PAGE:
The Difference Between Midwives and L&D Nurses

There are many paths to choose from in a nursing career, no matter your interests or comfort level. If you have a passion for helping bring new life into the world, it can be a little confusing to choose which position is right for you.

Many jobs within the nursing field require you to take care of people who have illnesses, diseases, and injuries. However, pregnancy is not a disease or illness, and their care can look different than the usual procedures.

Still, pregnant women can be a fantastic option for individuals interested in a career in nursing. But how do you decide between becoming a labor and delivery nurse or a midwife? The first step is learning what each one does, the educational requirements, and the differences between the two professions.

What Is A Midwife?
Midwives, or midwife-nurses, have been around for centuries and provide care for women throughout pregnancy, delivery, and postpartum. They have the same responsibilities as doctors and make critical decisions during delivery, including emergency interventions. Similar to a women’s health nurse practitioner, midwives can counsel moms-to-be on healthy habits during the prenatal phase, perform exams and guide women on pain management options during labor, and provide support and assistance as needed during delivery. They also offer additional education during postpartum such as breastfeeding and nutritional support.

What Is A Labor and Delivery Nurse?
L&D nurses will care for many different kinds of patients—teen moms, older moms, women who’ve undergone fertility treatments, and even women who are incarcerated. Unlike a midwife, these nurses help care for mothers and newborns before, during, and after birth until they are discharged. During this emotionally and physically intense time, they often form unique bonds with patients and their families, as they’re one of the most consistent points of support while in the hospital and throughout the birthing process. Nurses in L&D also work under the direction of a nurse-midwife or OB/GYN physician, whereas midwives often work independently.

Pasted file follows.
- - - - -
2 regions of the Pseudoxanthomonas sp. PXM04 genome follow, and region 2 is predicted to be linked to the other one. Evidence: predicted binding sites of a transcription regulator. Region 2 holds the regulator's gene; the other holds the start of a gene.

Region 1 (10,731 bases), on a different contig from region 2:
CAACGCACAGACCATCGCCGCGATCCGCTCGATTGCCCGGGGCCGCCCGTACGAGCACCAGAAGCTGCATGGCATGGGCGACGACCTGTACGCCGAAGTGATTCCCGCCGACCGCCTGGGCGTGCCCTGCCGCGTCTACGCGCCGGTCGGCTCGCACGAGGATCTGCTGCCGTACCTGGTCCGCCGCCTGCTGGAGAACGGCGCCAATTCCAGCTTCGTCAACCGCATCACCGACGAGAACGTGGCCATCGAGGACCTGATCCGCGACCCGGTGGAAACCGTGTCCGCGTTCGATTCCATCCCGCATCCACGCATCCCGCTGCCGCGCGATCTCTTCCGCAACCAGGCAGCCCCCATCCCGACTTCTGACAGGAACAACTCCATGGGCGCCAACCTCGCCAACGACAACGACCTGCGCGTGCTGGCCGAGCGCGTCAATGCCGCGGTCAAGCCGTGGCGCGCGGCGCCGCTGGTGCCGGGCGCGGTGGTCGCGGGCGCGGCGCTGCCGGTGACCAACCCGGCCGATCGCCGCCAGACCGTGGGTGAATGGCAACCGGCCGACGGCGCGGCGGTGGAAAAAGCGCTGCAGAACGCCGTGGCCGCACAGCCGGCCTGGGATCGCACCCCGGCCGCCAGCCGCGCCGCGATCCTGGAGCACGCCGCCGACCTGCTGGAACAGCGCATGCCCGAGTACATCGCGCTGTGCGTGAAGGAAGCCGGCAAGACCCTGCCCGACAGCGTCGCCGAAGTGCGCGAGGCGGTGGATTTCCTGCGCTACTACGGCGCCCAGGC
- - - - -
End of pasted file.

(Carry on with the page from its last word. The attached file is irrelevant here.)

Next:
Educational Requirements
To become an L&D nurse, you must first become an RN, pass the NCLEX-RN exam, and gain at least one year of relevant travel nursing experience. However, some facilities require that nurses have several years of general nursing experience before working in a labor and delivery unit. All facilities require L&D nurses to have advanced cardiac life support and basic life support certifications. Becoming certified in neonatal resuscitation and inpatient obstetric nursing (RNC-OB) will give you a significant advantage and bolster your resume even more.

Becoming a midwife closely follows the same path as an L&D nurse, but it takes a little more work. Along with becoming a licensed RN, additional training and education is needed. Midwifery programs have different admission requirements. Some schools require applicants to have a BSN degree, while others offer accelerated programs that combine the BSN and MSN requirements. Some universities have programs available for individuals with a non-nursing BS that meets the requirements for taking the NCLEX and the additional education to become a nurse-midwife.

Whichever way you choose, various midwifery programs take two to three extra years to complete before entering the field. Fortunately, by the end of it all, you will have the option to work independently or with a facility.

Career Opportunites
Career advancement opportunities differ significantly between these two types of nurses. Babies are born at all hours of the day and night, so midwives may have unpredictable work hours. When a woman goes into labor, her nurse-midwife stays until delivery and can’t go off duty when the “shift” is over. Most women who choose a midwife prefer to experience natural delivery and wish to use alternative techniques to manage pain.

Labor and delivery nurses mostly work for hospitals and may advance to administrative and supervisory positions or charge nurses. They also have the opportunity to seek out travel nurse agencies so they may expand their career. Midwives on the other hand primarily work for birthing centers or are self-employed, meaning they do not receive promotions like a nurse would from a hospital.

Different circumstances also affect the salary and income of labor and delivery nurses and nurse-midwives. Their years of experience, credentials, and where they live and work all play a role in earning potential. Nurse-midwives employed in private practice can set their own service rates, which can vary considerably. Depending on different opportunities or the quality of their performance, L&D nurses can receive multiple bonuses or pay increases. However, on average, nurse-midwives tend to have a higher earning potential than labor and delivery nurses.

The fundamental role both of these careers play in the lives of mothers and their babies is invaluable. No matter which you choose, new parents will be thankful for your aid in delivering their bundles of joy. If you’re ready for an opportunity to get started, look at our job board now!

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